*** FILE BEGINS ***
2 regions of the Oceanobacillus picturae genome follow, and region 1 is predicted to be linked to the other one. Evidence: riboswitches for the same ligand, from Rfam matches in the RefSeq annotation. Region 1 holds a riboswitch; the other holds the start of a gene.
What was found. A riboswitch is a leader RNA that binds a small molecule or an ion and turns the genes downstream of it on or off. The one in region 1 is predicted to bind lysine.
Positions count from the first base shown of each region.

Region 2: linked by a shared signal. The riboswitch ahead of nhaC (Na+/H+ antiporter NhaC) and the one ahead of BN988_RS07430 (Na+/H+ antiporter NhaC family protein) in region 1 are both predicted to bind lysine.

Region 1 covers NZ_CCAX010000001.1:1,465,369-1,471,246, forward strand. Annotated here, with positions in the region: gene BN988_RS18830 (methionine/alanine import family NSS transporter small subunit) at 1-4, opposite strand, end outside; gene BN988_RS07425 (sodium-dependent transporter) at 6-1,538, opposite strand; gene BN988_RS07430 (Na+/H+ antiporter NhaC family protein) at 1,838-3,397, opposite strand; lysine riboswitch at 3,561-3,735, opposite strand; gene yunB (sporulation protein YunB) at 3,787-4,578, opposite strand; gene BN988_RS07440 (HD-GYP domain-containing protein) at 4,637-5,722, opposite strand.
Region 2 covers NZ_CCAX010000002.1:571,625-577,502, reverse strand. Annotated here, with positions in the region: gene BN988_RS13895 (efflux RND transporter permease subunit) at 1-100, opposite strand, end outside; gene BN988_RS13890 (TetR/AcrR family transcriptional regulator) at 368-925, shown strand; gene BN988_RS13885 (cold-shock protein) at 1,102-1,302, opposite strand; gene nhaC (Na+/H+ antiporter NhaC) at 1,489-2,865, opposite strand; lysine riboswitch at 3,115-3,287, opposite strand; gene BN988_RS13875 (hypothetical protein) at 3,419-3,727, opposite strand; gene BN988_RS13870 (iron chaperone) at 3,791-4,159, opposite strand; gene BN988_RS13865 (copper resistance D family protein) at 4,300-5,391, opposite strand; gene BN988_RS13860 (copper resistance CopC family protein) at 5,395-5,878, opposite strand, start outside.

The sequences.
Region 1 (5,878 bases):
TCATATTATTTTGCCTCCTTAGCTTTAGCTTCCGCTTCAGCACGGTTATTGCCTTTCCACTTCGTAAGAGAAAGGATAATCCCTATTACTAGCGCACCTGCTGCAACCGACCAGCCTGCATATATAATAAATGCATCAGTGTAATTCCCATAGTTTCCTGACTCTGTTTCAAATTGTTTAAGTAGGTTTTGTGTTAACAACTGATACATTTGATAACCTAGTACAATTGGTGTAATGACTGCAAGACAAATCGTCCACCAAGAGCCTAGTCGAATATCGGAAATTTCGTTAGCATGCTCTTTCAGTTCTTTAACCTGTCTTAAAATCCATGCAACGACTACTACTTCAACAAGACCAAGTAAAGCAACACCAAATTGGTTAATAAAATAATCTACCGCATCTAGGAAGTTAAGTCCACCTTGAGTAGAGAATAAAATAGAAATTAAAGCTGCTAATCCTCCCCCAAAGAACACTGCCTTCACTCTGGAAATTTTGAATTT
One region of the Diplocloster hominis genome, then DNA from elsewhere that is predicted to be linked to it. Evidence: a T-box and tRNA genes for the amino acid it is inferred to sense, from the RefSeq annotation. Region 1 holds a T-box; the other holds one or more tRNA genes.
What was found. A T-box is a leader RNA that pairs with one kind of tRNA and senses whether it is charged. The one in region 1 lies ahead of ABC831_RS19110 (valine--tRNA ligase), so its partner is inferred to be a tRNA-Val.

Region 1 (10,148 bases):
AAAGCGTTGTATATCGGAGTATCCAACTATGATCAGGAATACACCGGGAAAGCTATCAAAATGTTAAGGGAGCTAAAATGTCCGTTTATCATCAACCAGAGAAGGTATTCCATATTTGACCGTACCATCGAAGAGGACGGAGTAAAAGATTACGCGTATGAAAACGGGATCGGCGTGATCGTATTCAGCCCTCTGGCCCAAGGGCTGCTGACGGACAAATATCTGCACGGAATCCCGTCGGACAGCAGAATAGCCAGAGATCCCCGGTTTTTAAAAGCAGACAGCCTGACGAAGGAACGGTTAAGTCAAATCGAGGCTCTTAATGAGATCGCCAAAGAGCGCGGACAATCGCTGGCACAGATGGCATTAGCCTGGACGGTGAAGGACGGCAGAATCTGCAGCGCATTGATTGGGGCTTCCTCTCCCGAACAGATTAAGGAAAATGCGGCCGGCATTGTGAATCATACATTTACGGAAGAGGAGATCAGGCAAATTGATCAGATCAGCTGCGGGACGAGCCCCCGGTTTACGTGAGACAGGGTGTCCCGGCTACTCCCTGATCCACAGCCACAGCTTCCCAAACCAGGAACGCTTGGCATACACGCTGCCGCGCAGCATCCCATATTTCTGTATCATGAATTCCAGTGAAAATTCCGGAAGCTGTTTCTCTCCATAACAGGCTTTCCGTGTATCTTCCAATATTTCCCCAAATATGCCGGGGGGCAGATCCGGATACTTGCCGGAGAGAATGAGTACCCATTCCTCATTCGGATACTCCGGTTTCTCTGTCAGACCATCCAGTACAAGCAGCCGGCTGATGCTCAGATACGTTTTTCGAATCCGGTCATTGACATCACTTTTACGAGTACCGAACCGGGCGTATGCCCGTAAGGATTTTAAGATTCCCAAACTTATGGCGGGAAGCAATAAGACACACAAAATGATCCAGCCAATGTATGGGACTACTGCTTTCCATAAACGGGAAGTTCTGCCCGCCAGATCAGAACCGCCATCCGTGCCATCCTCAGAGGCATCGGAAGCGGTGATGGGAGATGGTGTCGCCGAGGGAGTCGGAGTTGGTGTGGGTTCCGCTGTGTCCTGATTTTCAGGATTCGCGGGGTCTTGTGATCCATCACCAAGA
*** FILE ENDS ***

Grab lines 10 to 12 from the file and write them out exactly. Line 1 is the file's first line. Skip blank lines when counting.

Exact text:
One region of the Diplocloster hominis genome, then DNA from elsewhere that is predicted to be linked to it. Evidence: a T-box and tRNA genes for the amino acid it is inferred to sense, from the RefSeq annotation. Region 1 holds a T-box; the other holds one or more tRNA genes.
What was found. A T-box is a leader RNA that pairs with one kind of tRNA and senses whether it is charged. The one in region 1 lies ahead of ABC831_RS19110 (valine--tRNA ligase), so its partner is inferred to be a tRNA-Val.

Region 1 (10,148 bases):